land when he discovers someone who speaks his tongue.

Harrah appeared about Bruce's age, perhaps a year or two older, and he
was as tall, though lacking Bruce's thickness and breadth of shoulder.
His arms were long as a gorilla's and he had huge white fists with
freckles on the back that looked like ginger-snaps. Fiery red eyebrows
as stiff as two toothbrushes bristled above a pair of vivid blue eyes,
while his short beard resembled nothing so much as a neatly trimmed
whisk broom, flaming in color. His skin was florid and his hair, which
was of a darker shade than his beard, was brushed straight back from a
high, white forehead. A tuft of hair stood up on his crown like the
crest on a game-cock. Everything about him indicated volcanic
temperament, virility, and impulsiveness which amounted to eccentricity.

Harrah represented to Bruce practically his last chance, but there was
nothing in Harrah's veiled, non-committal eyes as he motioned Bruce to a
chair and inquired brusquely: "Well--what kind of a wild-cat have you
got?" which would have led an observer to wager any large amount that
his last chance was a good one.

Bruce's eyes opened and he stared for the fraction of a second at the
rudeness of the question, then they flashed as he answered shortly.

"I'm not peddling wild-cats, or selling mining stock to widows and
orphans--if you happen to be either."

Capital is not accustomed to tart answers to its humor caustic, from
persons in need of financial assistance for their enterprises. Harrah
raised his toothbrush eyebrows and once more he favored Bruce with a
sweeping glance of interest, which Bruce, in his sensitive pride,

"Who sent you?" Harrah demanded roughly.

"Never mind who sent me," Bruce answered in the same tone, reaching for
his hat which he had laid on the floor beside him, "but he had his
dog-gone nerve directing me to an ill-mannered four-flusher like you."

The color flamed to Harrah's cheek bones and over his high, white

"You've got a curious way of trying to raise money," he observed. "I
suppose," dryly, "that's what you're here for?"

"You suppose right," Bruce answered hotly as he stood up, "but I'm no
damn pauper. And get it out of your head," he went on as the accumulated
wrath of weeks swept over him, "that you're talking to the office boy.
I've found somebody at last that's big enough to stand up to and tell
'em to go to hell! Sabe? You needn't touch my proposition, you needn't
even listen to it, but, hear me, you talk civil!"

As Harrah arose Bruce took a step closer and looked at him squarely.

A lurking imp sprang to life in Harrah's vivid eyes, a dare-devil look
which found its counterpart in Bruce's own.

"I believe you think you're a better man than I am."

"I can lick you any jump in the road," Bruce answered promptly.

Harrah looked at him speculatively, without resentment, then his lips
parted in a grin which showed two sharp, white, prominent front teeth.

"On the square," eagerly, "do you think you can down me?"

"I know it," curtly--"any old time or place. Now, if it suits you."

To Bruce's amazement Harrah took his hand and shook it joyfully.

"I wouldn't be surprised if you could! You look as hard as nails. Do you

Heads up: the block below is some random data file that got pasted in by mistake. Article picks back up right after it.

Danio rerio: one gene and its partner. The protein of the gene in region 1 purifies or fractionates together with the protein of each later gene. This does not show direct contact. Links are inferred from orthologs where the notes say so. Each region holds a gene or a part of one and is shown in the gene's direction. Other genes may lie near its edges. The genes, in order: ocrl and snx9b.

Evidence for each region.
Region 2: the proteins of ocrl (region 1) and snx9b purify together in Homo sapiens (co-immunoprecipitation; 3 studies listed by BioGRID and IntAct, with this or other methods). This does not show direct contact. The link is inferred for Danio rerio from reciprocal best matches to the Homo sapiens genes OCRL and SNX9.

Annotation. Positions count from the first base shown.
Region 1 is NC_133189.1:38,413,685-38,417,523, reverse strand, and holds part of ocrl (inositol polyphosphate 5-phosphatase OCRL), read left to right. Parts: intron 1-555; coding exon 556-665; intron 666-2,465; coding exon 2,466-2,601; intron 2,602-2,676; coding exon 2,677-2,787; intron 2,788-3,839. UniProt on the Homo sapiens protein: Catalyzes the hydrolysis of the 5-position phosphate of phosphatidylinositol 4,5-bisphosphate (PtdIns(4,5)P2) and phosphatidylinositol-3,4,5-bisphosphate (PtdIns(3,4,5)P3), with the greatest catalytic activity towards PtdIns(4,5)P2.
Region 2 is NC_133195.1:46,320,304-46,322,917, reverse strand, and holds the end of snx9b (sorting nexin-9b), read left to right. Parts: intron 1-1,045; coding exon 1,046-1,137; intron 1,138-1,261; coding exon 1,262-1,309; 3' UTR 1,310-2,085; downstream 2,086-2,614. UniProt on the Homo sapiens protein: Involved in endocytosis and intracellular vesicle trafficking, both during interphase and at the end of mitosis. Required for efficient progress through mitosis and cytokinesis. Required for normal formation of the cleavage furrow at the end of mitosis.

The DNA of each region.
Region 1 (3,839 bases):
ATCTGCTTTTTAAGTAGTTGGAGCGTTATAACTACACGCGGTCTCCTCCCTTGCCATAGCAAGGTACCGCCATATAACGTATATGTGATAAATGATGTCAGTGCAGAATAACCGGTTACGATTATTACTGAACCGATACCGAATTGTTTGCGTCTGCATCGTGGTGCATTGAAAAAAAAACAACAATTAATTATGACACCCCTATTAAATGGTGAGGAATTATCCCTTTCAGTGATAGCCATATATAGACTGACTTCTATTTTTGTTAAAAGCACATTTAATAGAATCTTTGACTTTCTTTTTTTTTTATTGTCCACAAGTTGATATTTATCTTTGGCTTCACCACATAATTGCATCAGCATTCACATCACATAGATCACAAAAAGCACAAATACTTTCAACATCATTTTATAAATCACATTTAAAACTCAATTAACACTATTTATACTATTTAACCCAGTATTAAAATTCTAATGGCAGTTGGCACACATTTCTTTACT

box or wrestle?"

Bruce wondered if he was crazy.

He answered shortly: "Some."

"Bully!" excitedly. "The best luck ever! We'll have a try-out in private
and if you're the moose I think you are you can break him in two!"

"Break who in two?"

"The Spanish Bull-dog! Eureka!" he chuckled gleefully. "I'll back you to
the limit!"

"What's the matter with you?" Bruce demanded. "Are you loco?"

"Close to it!" the eccentric capitalist cried gaily,--"with joy! He
bested me proper the other night at the Athletic Club--he dusted the mat
with me--and I want to play even." Seeing that Bruce's face did not
lose its look of mystification he curbed his exuberance: "You see I've
got some little reputation as a wrestler so when Billy Harper ran across
this fellow in Central America he imported him on purpose to reduce the
swelling in my head, he said, and he did it, for while the chap hasn't
much science he's so powerful I couldn't hold him. But you, by George!
wait till I spring you on him!"

"Say," Bruce answered resentfully, "I came East to raise money for a
hydro-electric power plant, not to go into the ring. It looks as if
you're taking a good deal for granted."

"That's all right," Harrah answered easily. "How much do you want? What
you got? Where is it?"

Bruce told him briefly.

Harrah heard him through attentively and when he was done Harrah said

"Perhaps you've been told before that without a qualified engineer's
report it isn't much of a business proposition to appeal to a business

"Once or twice," Bruce answered dryly.

"Nevertheless," Harrah continued, "I'm willing to take a chance on
you--not on the proposition as you've put it up to me but on you
personally, because I like you. I'll head your inscription list with
$5000 and introduce you to some men that will probably take a 'flyer' on
my say-so. If you're still short of what you think you'll need I'll make
up the remainder, all providing"--with a quick grin--"that you go in and
wallop that Greaser!"

Bruce's expression was a mixture of many.

Finally he replied slowly:

"Well, it isn't just the way I'd figured out to interest Capital and I
reckon the method is unique in mine promotion, but as I'm at the end of
my rope and have no choice, one more meal of 'crow' won't kill me." He
went on with a tinge of bitterness, thinking of Sprudell: "Since muscle
is my only asset I'll have to realize on it." Then his dark face lighted
with one of the slow, whimsical smiles that transformed it--"Unchain the
'Spanish Bull-dog,' feller!"

Harrah rang for the office boy and reached for his hat.

"William," he said sternly when the quaking youth stood before him,
"tell those people outside not to wait. I'm called away on
business--urgent, important business and I can't say when I'll be

Next: Millions!

Previous: Off His Range